The Warsaw Pact
A mutual defence treaty between Communist states was signed on 14 May 1955.
The Treaty of Friendship, Co-operation and Mutual Assistance concluded after three days of discussions in Warsaw created a belated eastern military counterpart to the western powers’ North Atlantic Treaty Organization. In particular, it was a reaction to West Germany becoming an independent nation and joining NATO. The Soviet Union’s delegation to Warsaw was led by the premier, Nikolai Bulganin, with foreign minister Molotov and two formidable military men in Marshals Zhukov and Koniev. The prime ministers of the Ukraine, Belorussia, Latvia, Lithuania and Estonia were also dutifully present, along with a Communist Chinese general as an observer. The treaty was duly signed by the Soviet Union and seven obedient eastern European states: Albania, Bulgaria, Czechoslovakia, East Germany, Hungary, Poland and Romania, whose prime ministers and defence ministers all attended the conference. Yugoslavia was conspicuously absent.
The pact’s main object was to keep the Soviet empire in being and the satellite states in line, and the key provision was the one which gave Moscow the right to go on keeping troops stationed in the satellite countries. The treaty was to last for twenty years in the first instance or until an acceptable East-West security pact came into being. Renewed in 1975 and again in 1985, it provided for a unified military command, initially under Marshal Koniev, dominated by the Red Army and with its headquarters in Moscow. Weapons were standardized and Red Army military manuals introduced, with joint training, annual manoeuvres and Red Army-style uniforms. The treaty committed the members to come to each other’s immediate assistance if attacked and to consult among themselves on important international questions related to their common interests, and there was a political consultative committee made up of the members’ Communist party secretaries. Other states declaring ‘their readiness to assist the efforts of the peace-loving States for the purpose of safeguarding the peace and security of nations’ were welcome to join. None did.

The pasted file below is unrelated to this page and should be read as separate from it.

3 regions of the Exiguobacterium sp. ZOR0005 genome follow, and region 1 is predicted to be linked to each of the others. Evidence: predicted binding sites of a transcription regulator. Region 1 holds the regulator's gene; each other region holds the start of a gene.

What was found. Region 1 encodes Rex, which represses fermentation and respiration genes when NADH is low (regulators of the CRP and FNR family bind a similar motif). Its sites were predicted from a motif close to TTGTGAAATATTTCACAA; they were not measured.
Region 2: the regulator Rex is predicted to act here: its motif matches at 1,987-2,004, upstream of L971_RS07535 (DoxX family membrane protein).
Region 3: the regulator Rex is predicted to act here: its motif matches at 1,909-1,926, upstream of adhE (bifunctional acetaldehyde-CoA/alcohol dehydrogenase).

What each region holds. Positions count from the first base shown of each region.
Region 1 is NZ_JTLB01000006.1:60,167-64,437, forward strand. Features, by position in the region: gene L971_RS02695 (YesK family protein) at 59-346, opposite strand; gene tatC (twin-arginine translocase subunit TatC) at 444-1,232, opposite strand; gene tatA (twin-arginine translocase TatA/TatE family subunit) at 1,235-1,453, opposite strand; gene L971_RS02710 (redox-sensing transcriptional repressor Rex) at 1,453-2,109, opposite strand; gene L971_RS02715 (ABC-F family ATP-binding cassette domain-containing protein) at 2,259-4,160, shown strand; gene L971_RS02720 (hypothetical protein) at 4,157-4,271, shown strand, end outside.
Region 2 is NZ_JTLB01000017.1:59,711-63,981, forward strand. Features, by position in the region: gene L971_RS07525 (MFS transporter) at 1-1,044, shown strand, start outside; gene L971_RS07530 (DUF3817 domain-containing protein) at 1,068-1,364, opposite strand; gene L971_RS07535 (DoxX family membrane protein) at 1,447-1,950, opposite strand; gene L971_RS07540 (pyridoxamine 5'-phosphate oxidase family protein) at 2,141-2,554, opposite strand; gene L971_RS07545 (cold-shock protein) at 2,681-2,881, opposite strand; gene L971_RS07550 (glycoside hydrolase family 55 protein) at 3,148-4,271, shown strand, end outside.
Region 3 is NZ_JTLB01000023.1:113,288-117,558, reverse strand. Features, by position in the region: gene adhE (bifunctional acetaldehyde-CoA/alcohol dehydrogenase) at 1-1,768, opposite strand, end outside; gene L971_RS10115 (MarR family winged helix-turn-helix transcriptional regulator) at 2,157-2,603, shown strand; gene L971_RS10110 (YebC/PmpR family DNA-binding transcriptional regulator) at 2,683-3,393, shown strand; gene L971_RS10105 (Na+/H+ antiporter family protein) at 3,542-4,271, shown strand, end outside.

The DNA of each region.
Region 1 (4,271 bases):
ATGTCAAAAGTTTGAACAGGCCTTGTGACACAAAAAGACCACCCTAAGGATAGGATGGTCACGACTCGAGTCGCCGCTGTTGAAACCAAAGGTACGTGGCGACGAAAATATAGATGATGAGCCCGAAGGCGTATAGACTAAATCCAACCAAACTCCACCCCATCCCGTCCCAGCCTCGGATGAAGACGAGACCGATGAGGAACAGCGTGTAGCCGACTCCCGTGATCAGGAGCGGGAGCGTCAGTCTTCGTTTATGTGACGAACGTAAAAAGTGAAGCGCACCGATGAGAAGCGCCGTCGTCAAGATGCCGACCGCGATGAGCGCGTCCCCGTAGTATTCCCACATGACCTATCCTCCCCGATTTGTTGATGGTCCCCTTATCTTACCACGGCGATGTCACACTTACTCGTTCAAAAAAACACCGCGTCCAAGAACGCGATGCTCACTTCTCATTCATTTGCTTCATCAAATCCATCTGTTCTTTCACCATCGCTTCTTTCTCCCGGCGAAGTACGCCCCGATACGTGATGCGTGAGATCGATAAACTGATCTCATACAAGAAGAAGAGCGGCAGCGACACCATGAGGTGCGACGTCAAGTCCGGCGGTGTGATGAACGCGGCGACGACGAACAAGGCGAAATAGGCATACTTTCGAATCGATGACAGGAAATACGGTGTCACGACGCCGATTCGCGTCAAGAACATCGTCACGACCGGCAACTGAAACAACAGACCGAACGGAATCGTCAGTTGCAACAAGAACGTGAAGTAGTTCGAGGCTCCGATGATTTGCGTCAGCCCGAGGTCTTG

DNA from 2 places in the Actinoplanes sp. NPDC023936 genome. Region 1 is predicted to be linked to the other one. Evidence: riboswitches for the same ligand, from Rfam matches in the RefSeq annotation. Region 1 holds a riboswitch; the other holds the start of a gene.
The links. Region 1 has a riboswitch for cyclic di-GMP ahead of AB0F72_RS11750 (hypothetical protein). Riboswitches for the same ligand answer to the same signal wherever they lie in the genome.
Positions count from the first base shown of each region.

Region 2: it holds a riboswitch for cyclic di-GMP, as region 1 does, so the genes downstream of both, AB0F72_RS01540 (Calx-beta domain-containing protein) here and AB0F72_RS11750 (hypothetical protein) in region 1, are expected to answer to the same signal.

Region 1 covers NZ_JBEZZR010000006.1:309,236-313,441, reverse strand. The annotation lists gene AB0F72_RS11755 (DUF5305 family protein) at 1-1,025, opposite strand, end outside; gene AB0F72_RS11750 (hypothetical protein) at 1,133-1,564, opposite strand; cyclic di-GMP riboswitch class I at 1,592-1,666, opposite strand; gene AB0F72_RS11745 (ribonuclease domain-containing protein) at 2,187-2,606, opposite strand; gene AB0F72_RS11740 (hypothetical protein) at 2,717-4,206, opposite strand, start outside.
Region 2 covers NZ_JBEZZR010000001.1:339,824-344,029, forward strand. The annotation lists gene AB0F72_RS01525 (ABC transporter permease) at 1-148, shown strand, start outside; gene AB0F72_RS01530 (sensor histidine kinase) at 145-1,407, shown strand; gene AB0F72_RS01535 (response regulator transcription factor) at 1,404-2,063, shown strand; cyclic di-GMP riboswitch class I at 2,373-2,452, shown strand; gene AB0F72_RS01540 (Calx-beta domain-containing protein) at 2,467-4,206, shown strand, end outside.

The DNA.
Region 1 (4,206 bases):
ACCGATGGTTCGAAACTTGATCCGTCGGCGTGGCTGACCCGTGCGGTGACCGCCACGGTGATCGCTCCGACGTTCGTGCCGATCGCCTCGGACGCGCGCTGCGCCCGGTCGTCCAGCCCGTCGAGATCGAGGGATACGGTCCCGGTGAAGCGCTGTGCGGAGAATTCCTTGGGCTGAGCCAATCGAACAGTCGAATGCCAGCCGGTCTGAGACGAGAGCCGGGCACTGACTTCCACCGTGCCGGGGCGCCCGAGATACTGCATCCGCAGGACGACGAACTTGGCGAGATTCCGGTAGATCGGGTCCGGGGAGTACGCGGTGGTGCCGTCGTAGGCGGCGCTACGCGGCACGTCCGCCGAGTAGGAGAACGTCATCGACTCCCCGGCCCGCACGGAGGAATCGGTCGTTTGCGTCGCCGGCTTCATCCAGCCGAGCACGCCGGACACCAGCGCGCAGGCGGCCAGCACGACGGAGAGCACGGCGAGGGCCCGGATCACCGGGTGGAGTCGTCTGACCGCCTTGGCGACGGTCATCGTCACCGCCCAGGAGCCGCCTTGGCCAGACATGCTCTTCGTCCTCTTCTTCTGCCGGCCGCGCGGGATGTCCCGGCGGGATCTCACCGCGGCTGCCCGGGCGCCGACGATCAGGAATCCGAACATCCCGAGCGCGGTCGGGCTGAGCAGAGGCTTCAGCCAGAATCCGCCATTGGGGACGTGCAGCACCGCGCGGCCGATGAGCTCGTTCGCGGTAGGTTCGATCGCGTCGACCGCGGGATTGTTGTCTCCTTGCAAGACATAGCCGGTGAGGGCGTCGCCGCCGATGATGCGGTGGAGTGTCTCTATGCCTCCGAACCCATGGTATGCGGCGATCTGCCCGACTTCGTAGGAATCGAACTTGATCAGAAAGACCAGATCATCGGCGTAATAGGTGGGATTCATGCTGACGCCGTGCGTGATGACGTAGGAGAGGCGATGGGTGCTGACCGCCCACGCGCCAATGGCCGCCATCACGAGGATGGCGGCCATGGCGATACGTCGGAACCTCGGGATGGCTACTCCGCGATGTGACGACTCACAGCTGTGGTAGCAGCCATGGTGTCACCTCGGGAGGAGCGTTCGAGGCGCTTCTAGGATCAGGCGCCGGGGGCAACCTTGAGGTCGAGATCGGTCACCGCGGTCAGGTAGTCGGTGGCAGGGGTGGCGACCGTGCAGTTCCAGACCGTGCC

The continued presence of Soviet troops in the member countries exacerbated discontent in Poland and Hungary, where there was trouble in 1956, but enabled the Soviet regime to deal with dissent the more readily. In Poland, Nikita Khruschev backed away from a confrontation, but not in Hungary, where the government’s determination to withdraw from the Pact was met with force and in Budapest people fought Soviet tanks with their bare hands. The treaty was invoked in 1968 when the Soviet Union moved Warsaw Pact troops from Poland, East Germany, Hungary and Bulgaria into Czechoslovakia to regain control of the regime in Prague. Suitably enough, it was in Prague at a conference of representatives of the remaining member states in July 1991 that the Warsaw Pact was officially pronounced dead.